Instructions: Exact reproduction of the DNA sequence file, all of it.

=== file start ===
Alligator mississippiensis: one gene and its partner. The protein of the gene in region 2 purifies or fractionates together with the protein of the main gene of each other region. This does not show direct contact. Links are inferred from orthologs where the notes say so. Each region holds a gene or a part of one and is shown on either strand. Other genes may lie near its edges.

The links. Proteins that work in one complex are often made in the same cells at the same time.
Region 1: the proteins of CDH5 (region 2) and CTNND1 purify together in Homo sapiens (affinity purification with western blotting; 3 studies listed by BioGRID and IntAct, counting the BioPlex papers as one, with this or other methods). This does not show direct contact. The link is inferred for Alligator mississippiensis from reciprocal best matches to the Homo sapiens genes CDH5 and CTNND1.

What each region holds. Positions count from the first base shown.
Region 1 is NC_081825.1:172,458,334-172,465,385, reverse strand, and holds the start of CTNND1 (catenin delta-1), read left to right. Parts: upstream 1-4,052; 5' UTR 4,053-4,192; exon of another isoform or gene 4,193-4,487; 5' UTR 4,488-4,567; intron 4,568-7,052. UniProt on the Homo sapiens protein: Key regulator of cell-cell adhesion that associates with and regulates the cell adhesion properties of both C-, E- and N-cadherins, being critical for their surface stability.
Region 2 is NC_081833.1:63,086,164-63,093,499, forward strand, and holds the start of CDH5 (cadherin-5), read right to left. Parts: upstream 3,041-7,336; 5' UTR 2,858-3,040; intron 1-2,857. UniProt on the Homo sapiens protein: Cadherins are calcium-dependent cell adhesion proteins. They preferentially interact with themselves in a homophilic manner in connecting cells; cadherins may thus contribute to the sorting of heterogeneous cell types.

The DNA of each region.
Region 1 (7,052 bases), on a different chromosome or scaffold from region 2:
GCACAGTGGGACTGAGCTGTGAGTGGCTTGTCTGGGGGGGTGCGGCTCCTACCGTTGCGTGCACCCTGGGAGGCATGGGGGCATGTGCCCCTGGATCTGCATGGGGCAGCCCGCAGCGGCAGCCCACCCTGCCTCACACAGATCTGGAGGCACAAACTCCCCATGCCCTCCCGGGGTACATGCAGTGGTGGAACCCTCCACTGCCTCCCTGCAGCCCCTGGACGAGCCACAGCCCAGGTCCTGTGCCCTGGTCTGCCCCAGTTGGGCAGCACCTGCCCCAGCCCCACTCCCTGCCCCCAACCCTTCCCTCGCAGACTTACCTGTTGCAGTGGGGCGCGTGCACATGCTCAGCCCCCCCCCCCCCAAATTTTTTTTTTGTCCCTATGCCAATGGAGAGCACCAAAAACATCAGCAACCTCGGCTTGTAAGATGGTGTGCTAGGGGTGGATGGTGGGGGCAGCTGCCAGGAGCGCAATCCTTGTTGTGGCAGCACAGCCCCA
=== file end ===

Alligator mississippiensis: one gene and its partner. The protein of the gene in region 2 purifies or fractionates together with the protein of the main gene of each other region. This does not show direct contact. Links are inferred from orthologs where the notes say so. Each region holds a gene or a part of one and is shown on either strand. Other genes may lie near its edges.

The links. Proteins that work in one complex are often made in the same cells at the same time.
Region 1: the proteins of CDH5 (region 2) and CTNND1 purify together in Homo sapiens (affinity purification with western blotting; 3 studies listed by BioGRID and IntAct, counting the BioPlex papers as one, with this or other methods). This does not show direct contact. The link is inferred for Alligator mississippiensis from reciprocal best matches to the Homo sapiens genes CDH5 and CTNND1.

What each region holds. Positions count from the first base shown.
Region 1 is NC_081825.1:172,458,334-172,465,385, reverse strand, and holds the start of CTNND1 (catenin delta-1), read left to right. Parts: upstream 1-4,052; 5' UTR 4,053-4,192; exon of another isoform or gene 4,193-4,487; 5' UTR 4,488-4,567; intron 4,568-7,052. UniProt on the Homo sapiens protein: Key regulator of cell-cell adhesion that associates with and regulates the cell adhesion properties of both C-, E- and N-cadherins, being critical for their surface stability.
Region 2 is NC_081833.1:63,086,164-63,093,499, forward strand, and holds the start of CDH5 (cadherin-5), read right to left. Parts: upstream 3,041-7,336; 5' UTR 2,858-3,040; intron 1-2,857. UniProt on the Homo sapiens protein: Cadherins are calcium-dependent cell adhesion proteins. They preferentially interact with themselves in a homophilic manner in connecting cells; cadherins may thus contribute to the sorting of heterogeneous cell types.

The DNA of each region.
Region 1 (7,052 bases), on a different chromosome or scaffold from region 2:
GCACAGTGGGACTGAGCTGTGAGTGGCTTGTCTGGGGGGGTGCGGCTCCTACCGTTGCGTGCACCCTGGGAGGCATGGGGGCATGTGCCCCTGGATCTGCATGGGGCAGCCCGCAGCGGCAGCCCACCCTGCCTCACACAGATCTGGAGGCACAAACTCCCCATGCCCTCCCGGGGTACATGCAGTGGTGGAACCCTCCACTGCCTCCCTGCAGCCCCTGGACGAGCCACAGCCCAGGTCCTGTGCCCTGGTCTGCCCCAGTTGGGCAGCACCTGCCCCAGCCCCACTCCCTGCCCCCAACCCTTCCCTCGCAGACTTACCTGTTGCAGTGGGGCGCGTGCACATGCTCAGCCCCCCCCCCCCCAAATTTTTTTTTTGTCCCTATGCCAATGGAGAGCACCAAAAACATCAGCAACCTCGGCTTGTAAGATGGTGTGCTAGGGGTGGATGGTGGGGGCAGCTGCCAGGAGCGCAATCCTTGTTGTGGCAGCACAGCCCCA